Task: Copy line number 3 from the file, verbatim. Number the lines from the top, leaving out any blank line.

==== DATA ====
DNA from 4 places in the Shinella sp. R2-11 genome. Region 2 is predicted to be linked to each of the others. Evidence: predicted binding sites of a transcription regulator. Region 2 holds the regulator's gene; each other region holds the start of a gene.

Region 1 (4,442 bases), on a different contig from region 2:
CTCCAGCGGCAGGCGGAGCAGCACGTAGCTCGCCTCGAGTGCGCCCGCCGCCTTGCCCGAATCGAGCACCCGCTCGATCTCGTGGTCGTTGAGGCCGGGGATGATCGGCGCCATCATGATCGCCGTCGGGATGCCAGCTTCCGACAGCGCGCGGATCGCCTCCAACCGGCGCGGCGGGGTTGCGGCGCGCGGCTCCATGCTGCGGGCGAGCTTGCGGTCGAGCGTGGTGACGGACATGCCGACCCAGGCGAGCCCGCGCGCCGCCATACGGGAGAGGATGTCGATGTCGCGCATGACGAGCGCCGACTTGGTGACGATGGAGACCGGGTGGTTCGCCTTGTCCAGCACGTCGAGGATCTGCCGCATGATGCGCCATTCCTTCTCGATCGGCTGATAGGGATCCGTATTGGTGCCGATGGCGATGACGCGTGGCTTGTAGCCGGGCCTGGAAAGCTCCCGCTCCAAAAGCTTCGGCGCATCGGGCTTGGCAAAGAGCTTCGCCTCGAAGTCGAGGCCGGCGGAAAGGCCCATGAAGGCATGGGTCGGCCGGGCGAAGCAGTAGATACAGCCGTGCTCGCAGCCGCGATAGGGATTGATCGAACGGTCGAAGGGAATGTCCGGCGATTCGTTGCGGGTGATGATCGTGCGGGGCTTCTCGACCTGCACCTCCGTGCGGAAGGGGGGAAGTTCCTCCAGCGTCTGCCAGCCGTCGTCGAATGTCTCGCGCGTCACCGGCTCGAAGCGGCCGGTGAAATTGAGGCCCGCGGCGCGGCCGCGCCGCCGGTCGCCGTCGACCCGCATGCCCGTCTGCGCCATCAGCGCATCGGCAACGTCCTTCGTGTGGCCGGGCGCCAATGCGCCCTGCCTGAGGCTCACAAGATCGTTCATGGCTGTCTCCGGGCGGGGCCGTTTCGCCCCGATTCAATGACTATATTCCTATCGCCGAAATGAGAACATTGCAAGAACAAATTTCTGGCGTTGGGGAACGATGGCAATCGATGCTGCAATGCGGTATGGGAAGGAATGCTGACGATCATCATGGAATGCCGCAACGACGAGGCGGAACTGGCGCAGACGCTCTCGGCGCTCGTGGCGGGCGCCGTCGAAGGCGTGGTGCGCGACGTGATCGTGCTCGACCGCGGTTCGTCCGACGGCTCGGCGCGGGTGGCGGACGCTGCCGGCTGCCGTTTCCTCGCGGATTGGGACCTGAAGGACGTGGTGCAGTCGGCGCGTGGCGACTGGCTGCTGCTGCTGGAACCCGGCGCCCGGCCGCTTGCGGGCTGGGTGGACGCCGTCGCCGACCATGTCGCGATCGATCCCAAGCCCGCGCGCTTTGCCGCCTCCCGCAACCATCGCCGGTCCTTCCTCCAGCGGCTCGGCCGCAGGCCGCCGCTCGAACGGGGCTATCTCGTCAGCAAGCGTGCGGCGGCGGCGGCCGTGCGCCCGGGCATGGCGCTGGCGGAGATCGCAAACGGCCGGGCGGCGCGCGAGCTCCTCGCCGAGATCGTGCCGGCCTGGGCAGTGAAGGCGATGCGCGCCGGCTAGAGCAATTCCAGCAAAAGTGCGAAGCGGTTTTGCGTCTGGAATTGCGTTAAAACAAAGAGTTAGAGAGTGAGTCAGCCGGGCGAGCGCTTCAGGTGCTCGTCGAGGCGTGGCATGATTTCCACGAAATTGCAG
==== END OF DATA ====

CTCCAGCGGCAGGCGGAGCAGCACGTAGCTCGCCTCGAGTGCGCCCGCCGCCTTGCCCGAATCGAGCACCCGCTCGATCTCGTGGTCGTTGAGGCCGGGGATGATCGGCGCCATCATGATCGCCGTCGGGATGCCAGCTTCCGACAGCGCGCGGATCGCCTCCAACCGGCGCGGCGGGGTTGCGGCGCGCGGCTCCATGCTGCGGGCGAGCTTGCGGTCGAGCGTGGTGACGGACATGCCGACCCAGGCGAGCCCGCGCGCCGCCATACGGGAGAGGATGTCGATGTCGCGCATGACGAGCGCCGACTTGGTGACGATGGAGACCGGGTGGTTCGCCTTGTCCAGCACGTCGAGGATCTGCCGCATGATGCGCCATTCCTTCTCGATCGGCTGATAGGGATCCGTATTGGTGCCGATGGCGATGACGCGTGGCTTGTAGCCGGGCCTGGAAAGCTCCCGCTCCAAAAGCTTCGGCGCATCGGGCTTGGCAAAGAGCTTCGCCTCGAAGTCGAGGCCGGCGGAAAGGCCCATGAAGGCATGGGTCGGCCGGGCGAAGCAGTAGATACAGCCGTGCTCGCAGCCGCGATAGGGATTGATCGAACGGTCGAAGGGAATGTCCGGCGATTCGTTGCGGGTGATGATCGTGCGGGGCTTCTCGACCTGCACCTCCGTGCGGAAGGGGGGAAGTTCCTCCAGCGTCTGCCAGCCGTCGTCGAATGTCTCGCGCGTCACCGGCTCGAAGCGGCCGGTGAAATTGAGGCCCGCGGCGCGGCCGCGCCGCCGGTCGCCGTCGACCCGCATGCCCGTCTGCGCCATCAGCGCATCGGCAACGTCCTTCGTGTGGCCGGGCGCCAATGCGCCCTGCCTGAGGCTCACAAGATCGTTCATGGCTGTCTCCGGGCGGGGCCGTTTCGCCCCGATTCAATGACTATATTCCTATCGCCGAAATGAGAACATTGCAAGAACAAATTTCTGGCGTTGGGGAACGATGGCAATCGATGCTGCAATGCGGTATGGGAAGGAATGCTGACGATCATCATGGAATGCCGCAACGACGAGGCGGAACTGGCGCAGACGCTCTCGGCGCTCGTGGCGGGCGCCGTCGAAGGCGTGGTGCGCGACGTGATCGTGCTCGACCGCGGTTCGTCCGACGGCTCGGCGCGGGTGGCGGACGCTGCCGGCTGCCGTTTCCTCGCGGATTGGGACCTGAAGGACGTGGTGCAGTCGGCGCGTGGCGACTGGCTGCTGCTGCTGGAACCCGGCGCCCGGCCGCTTGCGGGCTGGGTGGACGCCGTCGCCGACCATGTCGCGATCGATCCCAAGCCCGCGCGCTTTGCCGCCTCCCGCAACCATCGCCGGTCCTTCCTCCAGCGGCTCGGCCGCAGGCCGCCGCTCGAACGGGGCTATCTCGTCAGCAAGCGTGCGGCGGCGGCGGCCGTGCGCCCGGGCATGGCGCTGGCGGAGATCGCAAACGGCCGGGCGGCGCGCGAGCTCCTCGCCGAGATCGTGCCGGCCTGGGCAGTGAAGGCGATGCGCGCCGGCTAGAGCAATTCCAGCAAAAGTGCGAAGCGGTTTTGCGTCTGGAATTGCGTTAAAACAAAGAGTTAGAGAGTGAGTCAGCCGGGCGAGCGCTTCAGGTGCTCGTCGAGGCGTGGCATGATTTCCACGAAATTGCAG